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Responses: 5
Lt Col Jim Coe
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Good advice in article. As a previous interviewer, I'll say if you don't know an answer to a question I ask then tell me. Maybe I didn't ask the question clearly or I might have used a acronym or some jargon with which you weren't familiar. Unless you're advertising yourself as an expert with 20 years of experience in the exact occupation for which I'm interviewing, you won't seriously hurt your interview score by admitting you don't know the answer. In fact, I almost always told interviewees the answer I was expecting if they simply said, "Sorry I just don't know the answer to that question." About half the time they were smart enough to thank me. The really sharp ones would follow up with a related question to get me talking about the company or my experience. Sometimes this is a good move to give you some time to be quiet and compose yourself.
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Cpl Security Investigator And Trainer
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Some other mistakes I have seen while interviewing people for entry level through supervisory positions;

1. Not be dressed properly for the position
2. Not knowing what is in the Job Description and not being able to relate your experiences to it.
3. The article mentioned this but to often someone will go off on a tangent and never actually answer the question.
4. Its okay to be nervous interviewers expect that but please don't let it succumb you to only 1 or 2 word responses.
There is definitely a little bit of art to interviews and you only get better by doing more of them. I get to do some interviews this afternoon so I will post some more later.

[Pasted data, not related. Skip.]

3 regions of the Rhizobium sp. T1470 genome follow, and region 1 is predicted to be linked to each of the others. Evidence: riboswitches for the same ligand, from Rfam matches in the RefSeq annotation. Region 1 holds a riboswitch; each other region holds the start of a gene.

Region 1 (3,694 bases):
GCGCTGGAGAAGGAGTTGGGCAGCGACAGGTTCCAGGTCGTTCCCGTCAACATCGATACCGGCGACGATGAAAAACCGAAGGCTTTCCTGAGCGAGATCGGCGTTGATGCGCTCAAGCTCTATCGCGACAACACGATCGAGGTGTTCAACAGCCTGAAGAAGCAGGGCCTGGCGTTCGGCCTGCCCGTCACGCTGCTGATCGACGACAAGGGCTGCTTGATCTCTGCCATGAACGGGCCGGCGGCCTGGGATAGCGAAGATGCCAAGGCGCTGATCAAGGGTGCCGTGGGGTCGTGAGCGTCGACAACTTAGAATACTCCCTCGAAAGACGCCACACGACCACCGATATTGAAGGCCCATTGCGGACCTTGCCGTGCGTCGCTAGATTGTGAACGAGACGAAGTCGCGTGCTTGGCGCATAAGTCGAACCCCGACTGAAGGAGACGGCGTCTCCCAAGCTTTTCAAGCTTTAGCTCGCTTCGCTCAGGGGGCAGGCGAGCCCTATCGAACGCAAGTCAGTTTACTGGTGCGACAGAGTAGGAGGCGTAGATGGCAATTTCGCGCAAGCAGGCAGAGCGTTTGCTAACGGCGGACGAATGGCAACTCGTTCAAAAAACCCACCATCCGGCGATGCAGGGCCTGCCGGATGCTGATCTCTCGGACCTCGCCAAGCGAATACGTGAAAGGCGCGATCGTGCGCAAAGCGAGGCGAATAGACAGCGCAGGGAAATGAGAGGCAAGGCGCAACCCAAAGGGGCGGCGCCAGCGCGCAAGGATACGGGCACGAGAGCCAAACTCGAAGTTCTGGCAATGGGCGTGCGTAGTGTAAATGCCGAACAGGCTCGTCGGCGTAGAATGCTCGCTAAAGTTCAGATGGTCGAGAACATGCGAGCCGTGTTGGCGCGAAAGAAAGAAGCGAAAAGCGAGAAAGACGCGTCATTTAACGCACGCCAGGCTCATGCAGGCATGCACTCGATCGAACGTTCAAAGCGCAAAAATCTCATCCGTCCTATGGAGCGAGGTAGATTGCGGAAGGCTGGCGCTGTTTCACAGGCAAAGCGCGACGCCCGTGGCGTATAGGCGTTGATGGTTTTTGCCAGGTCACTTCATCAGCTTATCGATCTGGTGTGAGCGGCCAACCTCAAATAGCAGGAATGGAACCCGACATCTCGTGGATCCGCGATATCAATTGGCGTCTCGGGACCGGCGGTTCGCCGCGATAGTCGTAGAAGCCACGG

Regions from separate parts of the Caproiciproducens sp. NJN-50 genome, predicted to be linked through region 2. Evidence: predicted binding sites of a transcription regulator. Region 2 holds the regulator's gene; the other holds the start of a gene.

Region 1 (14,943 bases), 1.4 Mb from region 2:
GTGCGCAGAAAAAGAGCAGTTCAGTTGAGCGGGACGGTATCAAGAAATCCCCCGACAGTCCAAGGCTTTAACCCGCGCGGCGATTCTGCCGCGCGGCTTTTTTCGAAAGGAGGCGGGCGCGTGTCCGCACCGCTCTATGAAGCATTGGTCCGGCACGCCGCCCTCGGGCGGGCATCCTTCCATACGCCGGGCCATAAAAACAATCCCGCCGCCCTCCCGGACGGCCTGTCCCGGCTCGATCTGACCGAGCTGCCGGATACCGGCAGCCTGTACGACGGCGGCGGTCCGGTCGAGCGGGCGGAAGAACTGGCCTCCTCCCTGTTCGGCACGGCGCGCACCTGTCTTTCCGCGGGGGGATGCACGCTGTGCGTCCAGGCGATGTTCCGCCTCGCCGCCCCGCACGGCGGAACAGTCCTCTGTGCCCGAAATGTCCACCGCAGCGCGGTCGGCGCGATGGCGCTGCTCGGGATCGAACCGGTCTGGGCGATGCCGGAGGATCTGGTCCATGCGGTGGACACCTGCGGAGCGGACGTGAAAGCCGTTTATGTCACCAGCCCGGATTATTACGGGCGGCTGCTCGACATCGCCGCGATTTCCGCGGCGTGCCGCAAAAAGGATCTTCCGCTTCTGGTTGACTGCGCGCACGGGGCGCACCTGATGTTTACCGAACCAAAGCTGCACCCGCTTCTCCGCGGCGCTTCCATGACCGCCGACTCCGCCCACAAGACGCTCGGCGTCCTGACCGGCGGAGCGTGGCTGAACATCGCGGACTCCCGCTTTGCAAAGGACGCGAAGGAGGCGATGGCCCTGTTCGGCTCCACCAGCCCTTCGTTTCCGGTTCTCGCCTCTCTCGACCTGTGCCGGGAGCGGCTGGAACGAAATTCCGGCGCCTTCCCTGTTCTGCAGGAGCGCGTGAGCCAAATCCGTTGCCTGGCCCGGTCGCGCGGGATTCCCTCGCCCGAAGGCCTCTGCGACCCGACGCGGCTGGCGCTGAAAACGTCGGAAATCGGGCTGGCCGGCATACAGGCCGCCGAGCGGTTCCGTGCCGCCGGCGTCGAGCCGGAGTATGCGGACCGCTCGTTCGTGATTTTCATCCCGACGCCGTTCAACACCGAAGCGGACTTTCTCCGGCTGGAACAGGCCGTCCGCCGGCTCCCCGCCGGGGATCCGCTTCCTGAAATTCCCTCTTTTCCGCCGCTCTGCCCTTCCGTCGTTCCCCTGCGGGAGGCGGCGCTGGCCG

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PO3 Derek "Doc Potter" Wilson
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Biggest mistake I made when I was interviewing was I was terribly nervous about my first interview in the civilian world for over 8 years. I made a terrible fool of myself. I knew I wasn't going to get the job so I practiced with my wife who specializes in communication.

The next two interviews I did ( one was in the office just across the hall from the one I interviewed before) and I got two job offers. One offer was the job was wanting since I got out, but I had to have an answer for the other one sooner. I called into my dream job, told them the situation, "Hey, I have this other job offer, but I much rather work with you. Can I get a confirmation" ( Paraphrased ) and my now supervisor really liked that move. She said, "You have to first advocate for yourself"

Now I work at a great job, with great coworkers, and an awesome supervisor. Be confident and be your own advocate!
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